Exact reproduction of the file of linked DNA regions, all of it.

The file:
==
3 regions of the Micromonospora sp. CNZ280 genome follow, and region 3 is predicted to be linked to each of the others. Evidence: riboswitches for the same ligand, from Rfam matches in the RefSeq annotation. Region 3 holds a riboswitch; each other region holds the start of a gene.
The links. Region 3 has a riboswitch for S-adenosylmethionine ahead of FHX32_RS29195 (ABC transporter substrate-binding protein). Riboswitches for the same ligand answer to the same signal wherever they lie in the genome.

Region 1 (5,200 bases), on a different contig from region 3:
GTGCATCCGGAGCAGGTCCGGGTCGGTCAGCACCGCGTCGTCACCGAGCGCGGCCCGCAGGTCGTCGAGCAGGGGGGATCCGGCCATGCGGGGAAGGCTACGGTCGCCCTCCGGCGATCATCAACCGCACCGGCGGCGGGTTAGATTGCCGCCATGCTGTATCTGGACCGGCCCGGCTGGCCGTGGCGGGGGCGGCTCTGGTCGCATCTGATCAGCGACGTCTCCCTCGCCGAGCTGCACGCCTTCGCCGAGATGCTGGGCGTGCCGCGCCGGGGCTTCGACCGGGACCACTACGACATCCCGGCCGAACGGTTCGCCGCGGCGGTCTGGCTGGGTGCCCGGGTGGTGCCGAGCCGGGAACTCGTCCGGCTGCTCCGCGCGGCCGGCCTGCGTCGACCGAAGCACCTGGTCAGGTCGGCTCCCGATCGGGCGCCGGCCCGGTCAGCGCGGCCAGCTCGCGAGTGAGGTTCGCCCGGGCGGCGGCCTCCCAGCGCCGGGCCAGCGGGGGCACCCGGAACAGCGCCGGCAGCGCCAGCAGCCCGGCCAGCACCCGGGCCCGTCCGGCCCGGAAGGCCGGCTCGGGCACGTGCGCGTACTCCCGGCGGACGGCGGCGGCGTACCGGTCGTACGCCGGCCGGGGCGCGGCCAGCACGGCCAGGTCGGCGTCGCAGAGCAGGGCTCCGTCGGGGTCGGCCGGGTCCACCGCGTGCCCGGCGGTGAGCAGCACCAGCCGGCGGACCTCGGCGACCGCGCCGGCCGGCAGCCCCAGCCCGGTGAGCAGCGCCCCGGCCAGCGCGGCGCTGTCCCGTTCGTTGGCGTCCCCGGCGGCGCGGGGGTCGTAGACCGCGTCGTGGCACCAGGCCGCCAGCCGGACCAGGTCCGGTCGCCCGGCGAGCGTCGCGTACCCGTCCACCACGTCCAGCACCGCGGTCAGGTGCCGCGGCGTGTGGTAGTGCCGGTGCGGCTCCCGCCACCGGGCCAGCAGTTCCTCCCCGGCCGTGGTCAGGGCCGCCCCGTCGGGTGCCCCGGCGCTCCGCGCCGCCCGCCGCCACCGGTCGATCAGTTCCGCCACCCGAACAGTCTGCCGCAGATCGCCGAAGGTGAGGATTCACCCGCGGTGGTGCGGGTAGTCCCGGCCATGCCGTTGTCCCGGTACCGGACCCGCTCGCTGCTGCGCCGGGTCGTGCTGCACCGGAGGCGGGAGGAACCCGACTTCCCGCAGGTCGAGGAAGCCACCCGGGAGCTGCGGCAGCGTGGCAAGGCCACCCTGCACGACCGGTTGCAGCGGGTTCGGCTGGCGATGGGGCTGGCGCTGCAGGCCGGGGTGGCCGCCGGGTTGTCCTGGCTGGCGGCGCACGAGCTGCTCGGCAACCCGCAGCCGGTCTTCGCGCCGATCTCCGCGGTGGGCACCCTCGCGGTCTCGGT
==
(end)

3 regions of the Micromonospora sp. CNZ280 genome follow, and region 3 is predicted to be linked to each of the others. Evidence: riboswitches for the same ligand, from Rfam matches in the RefSeq annotation. Region 3 holds a riboswitch; each other region holds the start of a gene.
The links. Region 3 has a riboswitch for S-adenosylmethionine ahead of FHX32_RS29195 (ABC transporter substrate-binding protein). Riboswitches for the same ligand answer to the same signal wherever they lie in the genome.

Region 1 (5,200 bases), on a different contig from region 3:
GTGCATCCGGAGCAGGTCCGGGTCGGTCAGCACCGCGTCGTCACCGAGCGCGGCCCGCAGGTCGTCGAGCAGGGGGGATCCGGCCATGCGGGGAAGGCTACGGTCGCCCTCCGGCGATCATCAACCGCACCGGCGGCGGGTTAGATTGCCGCCATGCTGTATCTGGACCGGCCCGGCTGGCCGTGGCGGGGGCGGCTCTGGTCGCATCTGATCAGCGACGTCTCCCTCGCCGAGCTGCACGCCTTCGCCGAGATGCTGGGCGTGCCGCGCCGGGGCTTCGACCGGGACCACTACGACATCCCGGCCGAACGGTTCGCCGCGGCGGTCTGGCTGGGTGCCCGGGTGGTGCCGAGCCGGGAACTCGTCCGGCTGCTCCGCGCGGCCGGCCTGCGTCGACCGAAGCACCTGGTCAGGTCGGCTCCCGATCGGGCGCCGGCCCGGTCAGCGCGGCCAGCTCGCGAGTGAGGTTCGCCCGGGCGGCGGCCTCCCAGCGCCGGGCCAGCGGGGGCACCCGGAACAGCGCCGGCAGCGCCAGCAGCCCGGCCAGCACCCGGGCCCGTCCGGCCCGGAAGGCCGGCTCGGGCACGTGCGCGTACTCCCGGCGGACGGCGGCGGCGTACCGGTCGTACGCCGGCCGGGGCGCGGCCAGCACGGCCAGGTCGGCGTCGCAGAGCAGGGCTCCGTCGGGGTCGGCCGGGTCCACCGCGTGCCCGGCGGTGAGCAGCACCAGCCGGCGGACCTCGGCGACCGCGCCGGCCGGCAGCCCCAGCCCGGTGAGCAGCGCCCCGGCCAGCGCGGCGCTGTCCCGTTCGTTGGCGTCCCCGGCGGCGCGGGGGTCGTAGACCGCGTCGTGGCACCAGGCCGCCAGCCGGACCAGGTCCGGTCGCCCGGCGAGCGTCGCGTACCCGTCCACCACGTCCAGCACCGCGGTCAGGTGCCGCGGCGTGTGGTAGTGCCGGTGCGGCTCCCGCCACCGGGCCAGCAGTTCCTCCCCGGCCGTGGTCAGGGCCGCCCCGTCGGGTGCCCCGGCGCTCCGCGCCGCCCGCCGCCACCGGTCGATCAGTTCCGCCACCCGAACAGTCTGCCGCAGATCGCCGAAGGTGAGGATTCACCCGCGGTGGTGCGGGTAGTCCCGGCCATGCCGTTGTCCCGGTACCGGACCCGCTCGCTGCTGCGCCGGGTCGTGCTGCACCGGAGGCGGGAGGAACCCGACTTCCCGCAGGTCGAGGAAGCCACCCGGGAGCTGCGGCAGCGTGGCAAGGCCACCCTGCACGACCGGTTGCAGCGGGTTCGGCTGGCGATGGGGCTGGCGCTGCAGGCCGGGGTGGCCGCCGGGTTGTCCTGGCTGGCGGCGCACGAGCTGCTCGGCAACCCGCAGCCGGTCTTCGCGCCGATCTCCGCGGTGGGCACCCTCGCGGTCTCGGT